, KAMPALA, Uganda, Jul 24 – Ugandan forces imposed tight security in the capital Saturday as more than 30 heads of state began converging on Kampala for an African Union summit barely two weeks after deadly suicide attacks.
Police and military deployments in Kampala are regularly enhanced during international conferences, but after the July 11 bombings that left 76 dead, security is such that entering a shopping mall is similar to boarding a plane.
"Following the recent attack in Uganda, we have stepped up our security measures to a level that has never been seen," Deputy Foreign Minister Okello Oryem told AFP.
"Unfortunately, I think it has infringed on people\’s freedom to enjoy themselves," he added.
Kampala was chosen to host the 15th African Union heads of state summit, which opens on Sunday, long before the region\’s deadliest attacks in 12 years gave the venue extra significance.
It is an AU force that Uganda has led in Mogadishu since 2007 to support the fragile Somali transition government. That role was the reason the Al Qaeda-inspired Shebab group claimed responsibility for the Kampala attacks in a bid to force Uganda to withdraw from Somalia.
The Ugandan authorities immediately responded by assuring its fellow AU members that the summit was still on and should serve as a platform to muster more regional and international support for efforts to root out the Somali insurgents.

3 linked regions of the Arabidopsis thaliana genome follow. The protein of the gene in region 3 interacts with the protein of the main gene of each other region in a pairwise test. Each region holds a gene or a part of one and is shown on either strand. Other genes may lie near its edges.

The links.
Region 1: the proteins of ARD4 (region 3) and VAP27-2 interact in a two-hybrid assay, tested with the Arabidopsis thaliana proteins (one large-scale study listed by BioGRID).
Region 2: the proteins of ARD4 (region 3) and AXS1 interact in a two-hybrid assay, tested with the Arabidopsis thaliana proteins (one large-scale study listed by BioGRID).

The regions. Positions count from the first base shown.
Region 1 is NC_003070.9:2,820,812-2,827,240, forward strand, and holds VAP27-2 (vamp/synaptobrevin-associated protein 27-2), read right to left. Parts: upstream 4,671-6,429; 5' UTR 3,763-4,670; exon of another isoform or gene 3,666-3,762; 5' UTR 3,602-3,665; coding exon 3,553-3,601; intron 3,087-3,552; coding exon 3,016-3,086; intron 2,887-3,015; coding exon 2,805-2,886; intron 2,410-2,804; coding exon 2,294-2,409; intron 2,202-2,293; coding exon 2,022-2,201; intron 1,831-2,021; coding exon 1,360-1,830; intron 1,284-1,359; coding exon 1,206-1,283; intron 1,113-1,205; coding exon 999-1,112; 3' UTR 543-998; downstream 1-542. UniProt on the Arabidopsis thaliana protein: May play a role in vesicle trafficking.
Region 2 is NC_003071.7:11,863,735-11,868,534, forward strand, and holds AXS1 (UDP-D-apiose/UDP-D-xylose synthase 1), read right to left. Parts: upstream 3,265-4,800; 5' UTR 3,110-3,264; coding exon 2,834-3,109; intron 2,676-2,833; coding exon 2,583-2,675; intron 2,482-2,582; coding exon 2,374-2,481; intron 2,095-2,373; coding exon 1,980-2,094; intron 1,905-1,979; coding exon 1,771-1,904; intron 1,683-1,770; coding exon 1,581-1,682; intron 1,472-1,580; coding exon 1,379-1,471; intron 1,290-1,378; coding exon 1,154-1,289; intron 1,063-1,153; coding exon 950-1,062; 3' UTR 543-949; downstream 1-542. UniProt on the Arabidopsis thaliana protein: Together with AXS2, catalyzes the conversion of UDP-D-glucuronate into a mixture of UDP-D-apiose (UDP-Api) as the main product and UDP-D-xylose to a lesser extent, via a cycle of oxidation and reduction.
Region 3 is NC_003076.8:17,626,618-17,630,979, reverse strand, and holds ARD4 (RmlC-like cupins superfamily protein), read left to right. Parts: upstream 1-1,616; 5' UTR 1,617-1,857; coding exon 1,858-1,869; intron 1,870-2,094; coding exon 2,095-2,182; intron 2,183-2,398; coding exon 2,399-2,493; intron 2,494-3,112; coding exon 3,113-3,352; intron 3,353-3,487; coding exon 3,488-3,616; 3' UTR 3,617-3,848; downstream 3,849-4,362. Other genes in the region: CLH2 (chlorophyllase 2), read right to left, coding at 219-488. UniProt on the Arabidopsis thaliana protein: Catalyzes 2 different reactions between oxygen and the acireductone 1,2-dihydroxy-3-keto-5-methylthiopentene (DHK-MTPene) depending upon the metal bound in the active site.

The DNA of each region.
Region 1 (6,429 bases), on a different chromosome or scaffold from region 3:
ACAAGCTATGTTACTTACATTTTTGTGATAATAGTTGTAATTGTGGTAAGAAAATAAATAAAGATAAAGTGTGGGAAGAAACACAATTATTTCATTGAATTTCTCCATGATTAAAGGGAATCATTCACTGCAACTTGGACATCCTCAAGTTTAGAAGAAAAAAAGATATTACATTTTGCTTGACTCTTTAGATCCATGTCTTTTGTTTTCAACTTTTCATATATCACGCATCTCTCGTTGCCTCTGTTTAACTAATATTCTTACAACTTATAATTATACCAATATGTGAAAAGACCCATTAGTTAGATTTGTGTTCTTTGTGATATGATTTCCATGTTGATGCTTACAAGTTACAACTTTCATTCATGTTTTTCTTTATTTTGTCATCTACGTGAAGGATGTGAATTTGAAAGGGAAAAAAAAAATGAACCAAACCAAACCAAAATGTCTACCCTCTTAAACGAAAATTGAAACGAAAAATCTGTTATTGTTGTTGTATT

At a popular city centre shopping mall with several restaurants and Kampala\’s only cinema, motorists and pedestrians are now forced to join long queues while they wait for their handbags, bodies and vehicles to be checked.
A security official this week got into a verbal spat with a would-be shopper who was frustrated by the delays.
"Others are not complaining!" the officer shouted, silencing the woman who was irked about her bag being thoroughly taken apart and inspected.
"All this is to ensure that all the delegates that are here and all the Ugandans do have 100 percent security and there is no repetition of what happened on 7/11," Oryem said, justifying the inconveniences.
Shortly after the attacks, Uganda\’s president balked at the notion that the summit should be rescheduled or relocated.
"Africa Union not take place because of this incidence? No! That is all rubbish," Yoweri Museveni told reporters at his country home in western Uganda.
"The African Union is not going to take place in a pitch," he added, referring to the rugby club which was one of the two spots targeted by the blasts on July 11 as crowds gathered to watch the football World Cup final.
A visible reminder of this contrast is the massive deployment of security personnel along the road that connects Kampala and the resort hosting the AU meeting.
Calling in re-enforcements from the anti-riot squads, the regular and military police, Uganda has positioned a two-person unit every 50 meters (55 yards) on both sides of the six-kilometre (3.7-mile) road.
A spokesman for the Speke Resort that is hosting the AU meeting said that given the plethora of screenings and checks required to access the summit grounds, it is possible a high speed traffic accident poses the worst security risk.
"You have all these convoys, driving at break-neck speeds, and I think the speeds they are driving at are a bit too excessive, especially when they are carrying nobody," Timothy Bukumunhe told AFP.
"It\’s like each driver has become a Michael Schumacher of sorts."
The pre-summit meetings with foreign ministers from most African nations began on Thursday, while heads of state and other foreign dignitaries, including US Attorney General Eric Holder are expected to land in Kampala on Saturday and Sunday.